I wasn’t sure, in the interest of public safety, that Sophie should be listening to relaxation tapes while driving, but I tried to sympathize.

‘Were the “little turds” in question by any chance riding bicycles?’ I asked.

The uniformed police officer, who had been leaning into Sophie’s car, stood back up. ‘That’s what other people have reported. Why? Did you see them?’

I nodded. ‘Two kids on bikes sped past me about a block back. They were maybe sixteen or seventeen.’ Which was unusual because, at the age of sixteen in Brookhills, a kid’s Trek is transformed into a Lexus, as if by magic. Though more typically by Mom and Dad.

On the other hand, a bicycle might make for a quicker and cleaner getaway than a luxury car. Especially if the bike didn’t come equipped with GPS.

I gave my information to the officer and hurried on to work, though not quickly enough for my partner Caron Egan, who didn’t seem to think crime-busting was much of an excuse for arriving late.





Five hours later, I was still in the dog house, pulling garbage duty.

‘Dry scalp?’ Sarah Kingston asked, swiping at my hair when I came in from the dumpster corral.

Sarah is a good friend and an even better real-estate agent. She’s also about as un-Brookhillsian as a woman can get, though a few months prior Sarah did have a short brush with tennis togs and ladies who do lunch.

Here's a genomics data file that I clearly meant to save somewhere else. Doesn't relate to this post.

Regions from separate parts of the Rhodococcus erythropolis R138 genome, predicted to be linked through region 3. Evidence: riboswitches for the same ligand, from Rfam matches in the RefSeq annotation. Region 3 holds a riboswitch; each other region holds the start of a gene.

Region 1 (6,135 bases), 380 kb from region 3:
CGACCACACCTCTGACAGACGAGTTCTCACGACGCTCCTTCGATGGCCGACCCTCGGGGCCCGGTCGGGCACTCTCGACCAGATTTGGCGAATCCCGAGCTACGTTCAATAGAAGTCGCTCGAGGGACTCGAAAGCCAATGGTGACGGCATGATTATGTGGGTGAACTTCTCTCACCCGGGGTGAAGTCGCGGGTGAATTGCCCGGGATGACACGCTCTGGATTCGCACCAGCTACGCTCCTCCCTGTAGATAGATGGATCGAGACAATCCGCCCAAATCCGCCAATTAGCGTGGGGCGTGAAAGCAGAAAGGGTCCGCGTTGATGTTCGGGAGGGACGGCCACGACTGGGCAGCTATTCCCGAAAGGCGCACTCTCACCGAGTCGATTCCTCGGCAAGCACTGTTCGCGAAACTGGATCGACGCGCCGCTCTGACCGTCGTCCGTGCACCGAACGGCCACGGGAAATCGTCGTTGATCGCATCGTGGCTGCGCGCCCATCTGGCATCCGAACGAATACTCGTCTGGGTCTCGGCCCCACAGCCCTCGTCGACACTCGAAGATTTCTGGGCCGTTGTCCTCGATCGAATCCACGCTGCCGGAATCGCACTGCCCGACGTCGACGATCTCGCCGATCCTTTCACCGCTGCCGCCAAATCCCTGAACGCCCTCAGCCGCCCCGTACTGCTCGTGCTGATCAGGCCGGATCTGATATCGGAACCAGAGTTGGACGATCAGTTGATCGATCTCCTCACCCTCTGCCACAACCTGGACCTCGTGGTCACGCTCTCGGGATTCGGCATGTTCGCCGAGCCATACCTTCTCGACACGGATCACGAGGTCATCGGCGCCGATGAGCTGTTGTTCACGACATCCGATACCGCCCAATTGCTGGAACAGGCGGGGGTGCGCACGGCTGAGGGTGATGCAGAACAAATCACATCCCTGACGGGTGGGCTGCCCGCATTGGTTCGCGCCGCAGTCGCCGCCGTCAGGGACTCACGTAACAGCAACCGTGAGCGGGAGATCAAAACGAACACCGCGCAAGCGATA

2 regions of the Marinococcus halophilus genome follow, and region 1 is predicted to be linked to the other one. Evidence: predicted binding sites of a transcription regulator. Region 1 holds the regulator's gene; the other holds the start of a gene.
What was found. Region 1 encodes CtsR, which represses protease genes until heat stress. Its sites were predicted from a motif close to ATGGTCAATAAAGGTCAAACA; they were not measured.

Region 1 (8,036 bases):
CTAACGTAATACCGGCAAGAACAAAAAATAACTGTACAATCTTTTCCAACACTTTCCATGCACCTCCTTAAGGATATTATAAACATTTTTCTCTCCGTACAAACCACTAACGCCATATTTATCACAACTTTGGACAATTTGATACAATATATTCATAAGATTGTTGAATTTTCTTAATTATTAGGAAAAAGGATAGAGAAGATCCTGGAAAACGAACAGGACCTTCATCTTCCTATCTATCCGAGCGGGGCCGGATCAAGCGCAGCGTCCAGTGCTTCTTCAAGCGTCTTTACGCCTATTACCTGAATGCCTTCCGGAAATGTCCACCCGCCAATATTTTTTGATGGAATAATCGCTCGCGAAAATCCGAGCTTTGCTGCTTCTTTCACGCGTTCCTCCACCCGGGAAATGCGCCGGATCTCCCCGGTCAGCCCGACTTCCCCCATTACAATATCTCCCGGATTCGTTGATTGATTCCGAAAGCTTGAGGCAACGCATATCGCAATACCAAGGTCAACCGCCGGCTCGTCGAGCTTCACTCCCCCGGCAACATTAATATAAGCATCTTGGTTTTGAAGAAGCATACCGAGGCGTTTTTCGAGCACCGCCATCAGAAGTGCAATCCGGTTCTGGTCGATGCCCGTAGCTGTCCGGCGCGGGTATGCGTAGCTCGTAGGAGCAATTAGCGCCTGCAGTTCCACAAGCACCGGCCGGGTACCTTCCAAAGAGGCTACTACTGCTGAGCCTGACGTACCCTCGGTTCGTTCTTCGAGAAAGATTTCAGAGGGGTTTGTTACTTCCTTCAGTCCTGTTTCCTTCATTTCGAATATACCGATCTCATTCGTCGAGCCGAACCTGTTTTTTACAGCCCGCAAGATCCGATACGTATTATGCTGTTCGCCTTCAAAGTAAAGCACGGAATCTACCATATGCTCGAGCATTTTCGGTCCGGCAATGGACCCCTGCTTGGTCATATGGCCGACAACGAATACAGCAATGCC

Thank God, she’d recovered.

Today Sarah was sporting her usual attire of sensible shoes, pleated-front trousers and baggy jackets. The only thing missing these days was the pack of Virginia Slims Menthol she used to carry in her right jacket pocket. The lighter had been in the left, apparently so she wouldn’t die from spontaneous combustion.

‘Very funny.’ I shook my hair to dislodge the melting flakes. ‘It’s snowing like crazy out there.’

And make no mistake: I found nothing particularly humorous about icy crystals parachuting from the sky on May 1st. I didn’t give a shit that we were in Wisconsin. Seems to me that even the tundra deserves a spring.

‘Will you please freeze?’ Caron said, trailing me with a paper towel. ‘You’re tracking in snow.’

Caron enjoys playing Felix to my Oscar. The Odd Couple. Jack Lemmon and Walter Matthau. Rent it on DVD.

I was freezing, all right, but not in the way Caron meant. ‘Didn’t you hear me?’ I asked as she stooped to mop up the slush my canvas sneakers had left behind. ‘It’s snowing. In May. A lot.’

‘I know,’ she said. ‘Listen, I think I saw a shovel sticking out of a drift when I looked in back.’ A sidelong glance. ‘Maybe you could clear the front walk?’

I shuddered. I hated shoveling. When we were married, Ted, my ex-husband, and I had a snow plow company clear the snow in our driveway. Now that I was on my own, I couldn’t afford to hire anyone except Petey, a misfit neighbor kid who always managed to show up minutes after I’d given up on him and shoveled myself.

Did I mention I hated shoveling? And Petey?

Happily, I had an excuse for dodging the experience this time. ‘I’m sorry, Caron, but I don’t have a coat here.’